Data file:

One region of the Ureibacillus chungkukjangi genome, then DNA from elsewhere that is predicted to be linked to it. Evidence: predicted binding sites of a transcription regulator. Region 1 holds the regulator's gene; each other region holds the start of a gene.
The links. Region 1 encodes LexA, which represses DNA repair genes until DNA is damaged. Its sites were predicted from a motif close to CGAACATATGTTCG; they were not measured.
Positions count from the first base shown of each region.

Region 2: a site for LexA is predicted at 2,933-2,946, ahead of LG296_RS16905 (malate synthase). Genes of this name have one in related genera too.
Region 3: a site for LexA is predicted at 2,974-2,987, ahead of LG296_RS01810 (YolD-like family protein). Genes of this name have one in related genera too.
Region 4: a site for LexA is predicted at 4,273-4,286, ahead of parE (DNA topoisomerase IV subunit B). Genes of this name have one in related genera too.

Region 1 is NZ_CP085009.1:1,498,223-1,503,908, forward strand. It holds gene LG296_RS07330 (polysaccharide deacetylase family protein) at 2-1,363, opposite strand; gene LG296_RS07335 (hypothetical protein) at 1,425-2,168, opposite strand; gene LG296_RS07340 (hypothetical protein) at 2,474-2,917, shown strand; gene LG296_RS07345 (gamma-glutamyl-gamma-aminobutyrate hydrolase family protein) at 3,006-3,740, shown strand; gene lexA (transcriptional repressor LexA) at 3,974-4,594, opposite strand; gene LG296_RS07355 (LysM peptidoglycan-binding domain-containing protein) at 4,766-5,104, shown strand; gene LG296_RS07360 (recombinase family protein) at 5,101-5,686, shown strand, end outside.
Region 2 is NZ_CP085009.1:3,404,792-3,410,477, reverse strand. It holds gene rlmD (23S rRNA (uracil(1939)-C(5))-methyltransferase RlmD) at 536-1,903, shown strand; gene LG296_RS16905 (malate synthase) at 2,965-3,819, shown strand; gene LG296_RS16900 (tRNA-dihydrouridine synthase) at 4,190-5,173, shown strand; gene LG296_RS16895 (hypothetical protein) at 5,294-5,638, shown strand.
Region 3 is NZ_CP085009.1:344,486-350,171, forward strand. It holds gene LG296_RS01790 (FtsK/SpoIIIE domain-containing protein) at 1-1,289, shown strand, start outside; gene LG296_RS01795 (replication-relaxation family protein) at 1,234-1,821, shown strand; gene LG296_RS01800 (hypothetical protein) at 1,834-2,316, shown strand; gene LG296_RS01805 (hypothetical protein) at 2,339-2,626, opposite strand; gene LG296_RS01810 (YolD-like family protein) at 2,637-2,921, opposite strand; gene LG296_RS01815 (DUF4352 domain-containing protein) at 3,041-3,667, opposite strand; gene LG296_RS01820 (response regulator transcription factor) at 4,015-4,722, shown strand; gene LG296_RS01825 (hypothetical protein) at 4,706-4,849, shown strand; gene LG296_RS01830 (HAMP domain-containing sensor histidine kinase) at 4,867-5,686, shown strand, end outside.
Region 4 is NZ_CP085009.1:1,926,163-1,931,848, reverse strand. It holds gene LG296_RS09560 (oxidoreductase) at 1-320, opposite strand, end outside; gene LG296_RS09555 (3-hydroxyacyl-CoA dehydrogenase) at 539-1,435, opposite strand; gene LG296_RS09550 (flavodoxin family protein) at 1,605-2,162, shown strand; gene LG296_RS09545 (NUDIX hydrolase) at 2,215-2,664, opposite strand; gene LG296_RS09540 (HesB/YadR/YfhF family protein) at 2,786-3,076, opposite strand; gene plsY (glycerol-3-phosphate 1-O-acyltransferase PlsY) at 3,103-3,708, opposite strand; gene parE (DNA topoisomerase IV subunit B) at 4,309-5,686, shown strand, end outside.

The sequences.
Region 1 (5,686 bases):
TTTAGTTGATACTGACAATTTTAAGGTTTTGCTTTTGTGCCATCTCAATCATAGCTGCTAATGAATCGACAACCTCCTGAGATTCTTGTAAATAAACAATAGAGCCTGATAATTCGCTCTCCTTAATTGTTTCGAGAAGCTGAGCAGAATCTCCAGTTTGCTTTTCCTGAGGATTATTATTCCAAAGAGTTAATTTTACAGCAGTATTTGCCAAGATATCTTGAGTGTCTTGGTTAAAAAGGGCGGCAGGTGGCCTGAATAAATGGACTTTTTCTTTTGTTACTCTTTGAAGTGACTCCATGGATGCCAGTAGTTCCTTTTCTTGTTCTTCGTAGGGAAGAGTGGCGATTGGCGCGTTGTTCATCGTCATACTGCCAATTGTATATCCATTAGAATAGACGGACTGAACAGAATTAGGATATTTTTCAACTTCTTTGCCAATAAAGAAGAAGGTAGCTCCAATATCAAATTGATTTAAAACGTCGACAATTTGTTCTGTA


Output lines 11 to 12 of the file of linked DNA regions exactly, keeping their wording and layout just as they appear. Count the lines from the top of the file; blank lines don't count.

The sequences.
Region 1 (5,686 bases):